I’ve been going on about this one for a long time, but in case anyone still isn’t onboard with this principal I’ll state it another way: data disappearing from a feed is not a suitable trigger for action.
When we treat disappearance of data as a “trigger” we are interpreting a root cause from a received effect. We are saying “there can only ever be one possible reason why this piece of data has gone missing from our feed” – but is that really the case?
I’ve been pushed (protesting loudly) down this path a few times, and sooner or later something always goes wrong. A technical glitch, a patch, a “we didn’t realise if we clicked that button those records would be removed from the feed”. It was so bad in one environment that I had to introduce a manual step checking up on “deletes” before allowing them to flow through to deactivations. Kind of removed the effectiveness of the automation!
I’ve also seen (and attempted) protective measures like confirming an extraction process ran without errors, checking for an “end of file” line, or even storing a line count to compare to next time… but these band-aids add complexity to the solution and sometimes cause problems in their own right. They can also lead to a false sense of security – I have had a data collection script work perfectly for two years, and then fail to retrieve all the data one time without reporting an error. That sort of thing may be pretty much impossible to predict or test, but where the consequences can be disruptive it’s just not worth the risk.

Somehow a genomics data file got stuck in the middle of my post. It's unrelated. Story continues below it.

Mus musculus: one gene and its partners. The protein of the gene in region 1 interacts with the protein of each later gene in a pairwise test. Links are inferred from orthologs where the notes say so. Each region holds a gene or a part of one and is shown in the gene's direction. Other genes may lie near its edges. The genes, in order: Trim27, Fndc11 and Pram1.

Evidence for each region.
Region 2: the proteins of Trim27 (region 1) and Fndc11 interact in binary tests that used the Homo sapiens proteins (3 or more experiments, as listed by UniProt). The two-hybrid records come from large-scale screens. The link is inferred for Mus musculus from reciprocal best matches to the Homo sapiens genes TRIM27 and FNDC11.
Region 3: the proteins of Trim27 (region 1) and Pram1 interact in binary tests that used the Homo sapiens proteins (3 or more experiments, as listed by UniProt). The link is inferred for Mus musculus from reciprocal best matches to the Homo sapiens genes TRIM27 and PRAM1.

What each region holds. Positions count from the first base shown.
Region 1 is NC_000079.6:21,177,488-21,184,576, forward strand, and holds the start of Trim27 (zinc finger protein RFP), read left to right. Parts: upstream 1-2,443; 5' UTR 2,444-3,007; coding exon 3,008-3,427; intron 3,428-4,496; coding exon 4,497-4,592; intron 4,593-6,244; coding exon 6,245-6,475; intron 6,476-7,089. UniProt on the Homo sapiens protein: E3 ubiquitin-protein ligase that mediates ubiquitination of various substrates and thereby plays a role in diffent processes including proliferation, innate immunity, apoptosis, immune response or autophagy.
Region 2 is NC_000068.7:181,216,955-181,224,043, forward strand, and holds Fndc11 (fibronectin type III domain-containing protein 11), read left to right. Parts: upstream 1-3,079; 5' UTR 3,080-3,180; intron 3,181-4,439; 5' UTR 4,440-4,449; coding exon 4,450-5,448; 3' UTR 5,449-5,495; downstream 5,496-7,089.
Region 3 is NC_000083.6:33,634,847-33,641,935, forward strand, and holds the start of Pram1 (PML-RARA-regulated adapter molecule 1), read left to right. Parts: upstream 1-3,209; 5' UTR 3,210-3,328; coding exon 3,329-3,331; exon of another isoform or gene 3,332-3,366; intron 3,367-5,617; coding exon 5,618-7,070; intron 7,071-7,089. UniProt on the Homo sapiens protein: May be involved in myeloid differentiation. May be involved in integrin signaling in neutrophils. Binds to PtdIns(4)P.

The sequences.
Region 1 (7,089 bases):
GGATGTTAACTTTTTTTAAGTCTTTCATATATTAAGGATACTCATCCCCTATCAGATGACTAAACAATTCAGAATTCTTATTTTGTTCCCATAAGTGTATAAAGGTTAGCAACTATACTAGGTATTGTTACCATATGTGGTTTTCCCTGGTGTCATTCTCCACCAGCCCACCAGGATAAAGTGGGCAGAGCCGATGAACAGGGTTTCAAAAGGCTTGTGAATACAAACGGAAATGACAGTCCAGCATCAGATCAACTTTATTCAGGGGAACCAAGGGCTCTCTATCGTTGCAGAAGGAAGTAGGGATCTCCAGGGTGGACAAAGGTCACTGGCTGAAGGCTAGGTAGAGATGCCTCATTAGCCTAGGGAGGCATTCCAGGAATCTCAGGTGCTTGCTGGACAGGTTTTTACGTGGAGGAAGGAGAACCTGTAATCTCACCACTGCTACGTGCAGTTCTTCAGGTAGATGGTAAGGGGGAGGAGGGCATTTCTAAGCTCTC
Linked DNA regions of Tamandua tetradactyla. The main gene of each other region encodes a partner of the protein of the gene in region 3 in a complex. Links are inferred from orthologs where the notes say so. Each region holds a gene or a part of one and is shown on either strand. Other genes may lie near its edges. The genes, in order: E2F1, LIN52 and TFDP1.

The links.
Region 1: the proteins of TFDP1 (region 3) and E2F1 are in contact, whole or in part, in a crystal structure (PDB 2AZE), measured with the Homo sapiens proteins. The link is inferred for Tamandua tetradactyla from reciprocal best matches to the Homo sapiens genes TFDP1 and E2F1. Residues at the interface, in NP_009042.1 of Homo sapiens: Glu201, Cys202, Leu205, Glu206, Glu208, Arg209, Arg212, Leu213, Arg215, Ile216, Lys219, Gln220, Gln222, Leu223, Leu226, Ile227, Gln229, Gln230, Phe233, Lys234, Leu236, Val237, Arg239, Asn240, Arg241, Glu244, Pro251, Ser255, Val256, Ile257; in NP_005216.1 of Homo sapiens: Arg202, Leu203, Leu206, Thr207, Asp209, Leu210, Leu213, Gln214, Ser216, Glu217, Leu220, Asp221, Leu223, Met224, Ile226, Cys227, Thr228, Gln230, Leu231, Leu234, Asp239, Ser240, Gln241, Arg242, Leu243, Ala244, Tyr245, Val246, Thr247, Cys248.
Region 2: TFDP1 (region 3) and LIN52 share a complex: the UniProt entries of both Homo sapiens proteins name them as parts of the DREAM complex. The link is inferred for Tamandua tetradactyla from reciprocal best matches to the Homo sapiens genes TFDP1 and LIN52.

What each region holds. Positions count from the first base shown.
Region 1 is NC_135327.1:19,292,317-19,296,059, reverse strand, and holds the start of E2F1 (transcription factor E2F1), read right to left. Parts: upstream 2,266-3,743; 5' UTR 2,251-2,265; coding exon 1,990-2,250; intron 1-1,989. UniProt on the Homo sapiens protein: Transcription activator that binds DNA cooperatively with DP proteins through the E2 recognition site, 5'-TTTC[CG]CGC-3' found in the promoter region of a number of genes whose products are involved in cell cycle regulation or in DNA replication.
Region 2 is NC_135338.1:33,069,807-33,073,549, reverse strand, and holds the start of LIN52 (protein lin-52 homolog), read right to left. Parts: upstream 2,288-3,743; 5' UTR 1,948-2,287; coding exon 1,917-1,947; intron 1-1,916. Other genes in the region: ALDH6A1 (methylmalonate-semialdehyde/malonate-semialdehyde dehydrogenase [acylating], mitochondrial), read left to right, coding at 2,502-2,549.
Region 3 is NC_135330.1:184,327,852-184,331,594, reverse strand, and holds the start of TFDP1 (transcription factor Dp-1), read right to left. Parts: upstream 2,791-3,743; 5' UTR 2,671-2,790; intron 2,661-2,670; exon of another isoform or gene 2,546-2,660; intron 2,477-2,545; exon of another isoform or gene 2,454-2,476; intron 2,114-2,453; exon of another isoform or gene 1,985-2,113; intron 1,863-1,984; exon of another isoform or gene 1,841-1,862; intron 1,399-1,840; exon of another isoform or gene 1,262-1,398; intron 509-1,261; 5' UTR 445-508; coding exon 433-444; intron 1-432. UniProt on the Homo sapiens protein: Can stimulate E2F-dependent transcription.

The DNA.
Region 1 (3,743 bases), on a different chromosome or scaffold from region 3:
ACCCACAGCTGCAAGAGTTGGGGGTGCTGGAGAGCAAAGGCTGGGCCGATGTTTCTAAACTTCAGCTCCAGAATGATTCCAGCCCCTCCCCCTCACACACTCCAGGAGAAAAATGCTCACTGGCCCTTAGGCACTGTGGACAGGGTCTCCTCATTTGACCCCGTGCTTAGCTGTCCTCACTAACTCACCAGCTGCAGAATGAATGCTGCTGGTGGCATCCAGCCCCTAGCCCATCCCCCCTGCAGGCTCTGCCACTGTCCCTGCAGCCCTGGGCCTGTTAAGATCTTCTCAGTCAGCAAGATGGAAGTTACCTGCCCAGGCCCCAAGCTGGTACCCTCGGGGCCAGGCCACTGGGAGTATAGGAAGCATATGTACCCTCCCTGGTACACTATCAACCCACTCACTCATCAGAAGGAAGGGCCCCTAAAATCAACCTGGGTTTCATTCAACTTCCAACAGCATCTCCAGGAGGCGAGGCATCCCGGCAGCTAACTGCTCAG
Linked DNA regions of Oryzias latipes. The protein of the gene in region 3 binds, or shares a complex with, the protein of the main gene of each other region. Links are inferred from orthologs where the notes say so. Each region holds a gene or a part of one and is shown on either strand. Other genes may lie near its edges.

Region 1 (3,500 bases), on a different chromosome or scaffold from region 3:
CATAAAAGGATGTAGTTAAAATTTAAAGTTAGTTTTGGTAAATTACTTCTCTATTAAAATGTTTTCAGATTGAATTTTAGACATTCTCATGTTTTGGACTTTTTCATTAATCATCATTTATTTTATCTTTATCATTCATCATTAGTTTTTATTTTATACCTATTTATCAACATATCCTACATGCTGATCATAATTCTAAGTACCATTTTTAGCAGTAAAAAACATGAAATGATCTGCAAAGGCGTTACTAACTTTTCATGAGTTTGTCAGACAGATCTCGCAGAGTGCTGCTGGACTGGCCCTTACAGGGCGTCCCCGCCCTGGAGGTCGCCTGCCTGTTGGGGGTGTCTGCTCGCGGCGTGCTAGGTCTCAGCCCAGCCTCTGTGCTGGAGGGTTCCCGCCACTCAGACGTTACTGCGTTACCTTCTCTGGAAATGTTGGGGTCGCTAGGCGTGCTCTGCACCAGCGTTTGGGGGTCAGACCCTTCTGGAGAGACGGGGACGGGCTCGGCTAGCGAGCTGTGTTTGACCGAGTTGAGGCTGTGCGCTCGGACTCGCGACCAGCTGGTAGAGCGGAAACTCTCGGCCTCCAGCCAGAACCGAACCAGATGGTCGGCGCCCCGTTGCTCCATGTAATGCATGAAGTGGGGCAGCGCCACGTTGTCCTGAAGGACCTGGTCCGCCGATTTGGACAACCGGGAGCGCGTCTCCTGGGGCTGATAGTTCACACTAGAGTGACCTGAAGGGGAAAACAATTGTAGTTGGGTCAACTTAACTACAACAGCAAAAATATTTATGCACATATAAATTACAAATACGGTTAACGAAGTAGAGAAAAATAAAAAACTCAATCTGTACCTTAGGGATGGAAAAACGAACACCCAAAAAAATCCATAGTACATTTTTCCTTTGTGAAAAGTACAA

So this one stands: Actions in the IAM Solution should only ever be triggered on received data, and never on the source data disappearing.
I will be adding to this series regularly between now and the end of December. Check back weekly to ensure you don’t miss any new posts!
Also, I would love to hear your thoughts on the topic, so please share them in a comment.